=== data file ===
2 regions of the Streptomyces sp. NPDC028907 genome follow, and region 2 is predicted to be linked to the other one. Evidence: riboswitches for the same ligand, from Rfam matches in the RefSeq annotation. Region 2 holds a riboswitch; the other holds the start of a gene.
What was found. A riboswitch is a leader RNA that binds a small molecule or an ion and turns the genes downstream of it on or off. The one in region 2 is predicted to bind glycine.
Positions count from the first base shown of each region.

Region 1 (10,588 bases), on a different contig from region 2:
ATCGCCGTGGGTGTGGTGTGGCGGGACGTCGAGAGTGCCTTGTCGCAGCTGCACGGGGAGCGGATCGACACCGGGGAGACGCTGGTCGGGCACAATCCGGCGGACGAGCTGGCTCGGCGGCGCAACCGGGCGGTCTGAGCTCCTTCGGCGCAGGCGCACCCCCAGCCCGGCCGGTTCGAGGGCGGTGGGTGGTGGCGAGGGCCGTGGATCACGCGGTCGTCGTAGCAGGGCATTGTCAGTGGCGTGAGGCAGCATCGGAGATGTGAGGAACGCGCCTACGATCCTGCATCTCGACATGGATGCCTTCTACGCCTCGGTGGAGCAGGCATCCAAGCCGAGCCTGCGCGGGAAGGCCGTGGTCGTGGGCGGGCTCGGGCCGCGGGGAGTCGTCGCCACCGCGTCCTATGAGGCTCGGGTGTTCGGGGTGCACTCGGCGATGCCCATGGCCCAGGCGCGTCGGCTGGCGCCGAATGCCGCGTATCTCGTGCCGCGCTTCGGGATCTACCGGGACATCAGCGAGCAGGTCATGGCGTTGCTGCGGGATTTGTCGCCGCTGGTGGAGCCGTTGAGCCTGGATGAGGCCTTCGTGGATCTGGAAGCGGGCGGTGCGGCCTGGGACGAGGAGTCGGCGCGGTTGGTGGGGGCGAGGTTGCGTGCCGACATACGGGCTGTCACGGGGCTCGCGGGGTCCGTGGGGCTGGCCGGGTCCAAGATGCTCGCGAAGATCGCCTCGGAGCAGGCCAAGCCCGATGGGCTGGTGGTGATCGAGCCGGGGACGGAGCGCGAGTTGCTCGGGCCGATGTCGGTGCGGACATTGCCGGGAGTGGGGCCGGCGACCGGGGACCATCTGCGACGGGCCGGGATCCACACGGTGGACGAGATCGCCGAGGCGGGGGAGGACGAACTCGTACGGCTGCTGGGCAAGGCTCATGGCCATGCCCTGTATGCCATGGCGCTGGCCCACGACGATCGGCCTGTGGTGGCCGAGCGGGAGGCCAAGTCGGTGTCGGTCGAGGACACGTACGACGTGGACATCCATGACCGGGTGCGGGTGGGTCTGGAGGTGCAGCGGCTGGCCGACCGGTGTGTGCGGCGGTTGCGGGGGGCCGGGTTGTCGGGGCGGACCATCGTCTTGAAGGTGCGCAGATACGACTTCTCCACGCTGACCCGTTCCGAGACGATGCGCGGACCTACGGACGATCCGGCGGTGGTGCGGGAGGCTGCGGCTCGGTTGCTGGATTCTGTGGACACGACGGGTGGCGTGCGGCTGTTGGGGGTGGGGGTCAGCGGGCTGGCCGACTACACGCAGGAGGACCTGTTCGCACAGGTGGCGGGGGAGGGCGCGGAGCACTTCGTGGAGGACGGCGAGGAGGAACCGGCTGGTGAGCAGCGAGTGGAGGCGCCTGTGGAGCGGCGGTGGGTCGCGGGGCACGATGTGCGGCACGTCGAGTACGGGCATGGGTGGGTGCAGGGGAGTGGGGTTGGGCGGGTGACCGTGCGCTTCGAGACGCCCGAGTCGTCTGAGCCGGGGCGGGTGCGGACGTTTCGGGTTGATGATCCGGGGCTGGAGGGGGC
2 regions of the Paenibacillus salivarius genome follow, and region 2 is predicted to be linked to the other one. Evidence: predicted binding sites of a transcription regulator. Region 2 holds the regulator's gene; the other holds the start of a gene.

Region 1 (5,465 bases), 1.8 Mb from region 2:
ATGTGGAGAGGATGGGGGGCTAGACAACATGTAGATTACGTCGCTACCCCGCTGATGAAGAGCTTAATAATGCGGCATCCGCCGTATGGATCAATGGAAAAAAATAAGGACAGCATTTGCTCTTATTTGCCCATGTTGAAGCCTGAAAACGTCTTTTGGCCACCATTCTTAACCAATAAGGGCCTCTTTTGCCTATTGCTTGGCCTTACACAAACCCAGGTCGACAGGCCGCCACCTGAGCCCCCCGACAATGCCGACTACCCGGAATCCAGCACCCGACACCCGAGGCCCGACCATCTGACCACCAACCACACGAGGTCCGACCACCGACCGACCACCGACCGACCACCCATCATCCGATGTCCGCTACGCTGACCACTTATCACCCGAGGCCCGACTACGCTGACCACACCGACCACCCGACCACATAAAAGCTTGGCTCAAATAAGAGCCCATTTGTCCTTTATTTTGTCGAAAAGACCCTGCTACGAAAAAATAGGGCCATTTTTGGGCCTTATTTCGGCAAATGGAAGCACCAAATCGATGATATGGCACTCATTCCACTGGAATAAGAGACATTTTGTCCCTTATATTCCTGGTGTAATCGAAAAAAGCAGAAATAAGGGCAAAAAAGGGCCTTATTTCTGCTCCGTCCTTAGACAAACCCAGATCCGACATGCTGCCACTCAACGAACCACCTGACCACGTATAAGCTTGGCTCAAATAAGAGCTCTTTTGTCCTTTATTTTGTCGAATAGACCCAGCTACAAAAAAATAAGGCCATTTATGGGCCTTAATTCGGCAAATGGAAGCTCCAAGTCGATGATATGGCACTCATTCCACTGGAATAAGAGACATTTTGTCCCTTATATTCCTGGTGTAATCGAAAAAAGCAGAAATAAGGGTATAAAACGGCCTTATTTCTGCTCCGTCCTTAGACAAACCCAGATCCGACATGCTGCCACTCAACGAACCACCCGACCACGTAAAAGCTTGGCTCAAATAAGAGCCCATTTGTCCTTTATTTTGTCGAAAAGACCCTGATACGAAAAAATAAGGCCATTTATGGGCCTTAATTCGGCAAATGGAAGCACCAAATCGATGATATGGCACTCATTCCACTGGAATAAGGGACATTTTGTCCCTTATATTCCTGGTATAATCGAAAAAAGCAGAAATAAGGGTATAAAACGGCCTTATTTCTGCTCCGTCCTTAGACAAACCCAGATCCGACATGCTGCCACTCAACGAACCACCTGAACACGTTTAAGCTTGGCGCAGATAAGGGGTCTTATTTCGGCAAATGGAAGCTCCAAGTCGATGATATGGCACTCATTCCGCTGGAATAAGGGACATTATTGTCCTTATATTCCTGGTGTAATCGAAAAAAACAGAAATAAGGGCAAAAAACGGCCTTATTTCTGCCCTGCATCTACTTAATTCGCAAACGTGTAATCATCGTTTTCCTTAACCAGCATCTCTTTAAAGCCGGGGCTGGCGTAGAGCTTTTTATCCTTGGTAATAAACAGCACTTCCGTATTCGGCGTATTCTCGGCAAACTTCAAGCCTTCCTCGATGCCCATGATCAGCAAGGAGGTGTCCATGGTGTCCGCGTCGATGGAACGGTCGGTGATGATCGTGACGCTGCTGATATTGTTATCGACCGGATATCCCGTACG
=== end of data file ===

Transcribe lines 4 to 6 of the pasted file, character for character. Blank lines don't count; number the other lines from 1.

Region 1 (10,588 bases), on a different contig from region 2:
ATCGCCGTGGGTGTGGTGTGGCGGGACGTCGAGAGTGCCTTGTCGCAGCTGCACGGGGAGCGGATCGACACCGGGGAGACGCTGGTCGGGCACAATCCGGCGGACGAGCTGGCTCGGCGGCGCAACCGGGCGGTCTGAGCTCCTTCGGCGCAGGCGCACCCCCAGCCCGGCCGGTTCGAGGGCGGTGGGTGGTGGCGAGGGCCGTGGATCACGCGGTCGTCGTAGCAGGGCATTGTCAGTGGCGTGAGGCAGCATCGGAGATGTGAGGAACGCGCCTACGATCCTGCATCTCGACATGGATGCCTTCTACGCCTCGGTGGAGCAGGCATCCAAGCCGAGCCTGCGCGGGAAGGCCGTGGTCGTGGGCGGGCTCGGGCCGCGGGGAGTCGTCGCCACCGCGTCCTATGAGGCTCGGGTGTTCGGGGTGCACTCGGCGATGCCCATGGCCCAGGCGCGTCGGCTGGCGCCGAATGCCGCGTATCTCGTGCCGCGCTTCGGGATCTACCGGGACATCAGCGAGCAGGTCATGGCGTTGCTGCGGGATTTGTCGCCGCTGGTGGAGCCGTTGAGCCTGGATGAGGCCTTCGTGGATCTGGAAGCGGGCGGTGCGGCCTGGGACGAGGAGTCGGCGCGGTTGGTGGGGGCGAGGTTGCGTGCCGACATACGGGCTGTCACGGGGCTCGCGGGGTCCGTGGGGCTGGCCGGGTCCAAGATGCTCGCGAAGATCGCCTCGGAGCAGGCCAAGCCCGATGGGCTGGTGGTGATCGAGCCGGGGACGGAGCGCGAGTTGCTCGGGCCGATGTCGGTGCGGACATTGCCGGGAGTGGGGCCGGCGACCGGGGACCATCTGCGACGGGCCGGGATCCACACGGTGGACGAGATCGCCGAGGCGGGGGAGGACGAACTCGTACGGCTGCTGGGCAAGGCTCATGGCCATGCCCTGTATGCCATGGCGCTGGCCCACGACGATCGGCCTGTGGTGGCCGAGCGGGAGGCCAAGTCGGTGTCGGTCGAGGACACGTACGACGTGGACATCCATGACCGGGTGCGGGTGGGTCTGGAGGTGCAGCGGCTGGCCGACCGGTGTGTGCGGCGGTTGCGGGGGGCCGGGTTGTCGGGGCGGACCATCGTCTTGAAGGTGCGCAGATACGACTTCTCCACGCTGACCCGTTCCGAGACGATGCGCGGACCTACGGACGATCCGGCGGTGGTGCGGGAGGCTGCGGCTCGGTTGCTGGATTCTGTGGACACGACGGGTGGCGTGCGGCTGTTGGGGGTGGGGGTCAGCGGGCTGGCCGACTACACGCAGGAGGACCTGTTCGCACAGGTGGCGGGGGAGGGCGCGGAGCACTTCGTGGAGGACGGCGAGGAGGAACCGGCTGGTGAGCAGCGAGTGGAGGCGCCTGTGGAGCGGCGGTGGGTCGCGGGGCACGATGTGCGGCACGTCGAGTACGGGCATGGGTGGGTGCAGGGGAGTGGGGTTGGGCGGGTGACCGTGCGCTTCGAGACGCCCGAGTCGTCTGAGCCGGGGCGGGTGCGGACGTTTCGGGTTGATGATCCGGGGCTGGAGGGGGC
2 regions of the Paenibacillus salivarius genome follow, and region 2 is predicted to be linked to the other one. Evidence: predicted binding sites of a transcription regulator. Region 2 holds the regulator's gene; the other holds the start of a gene.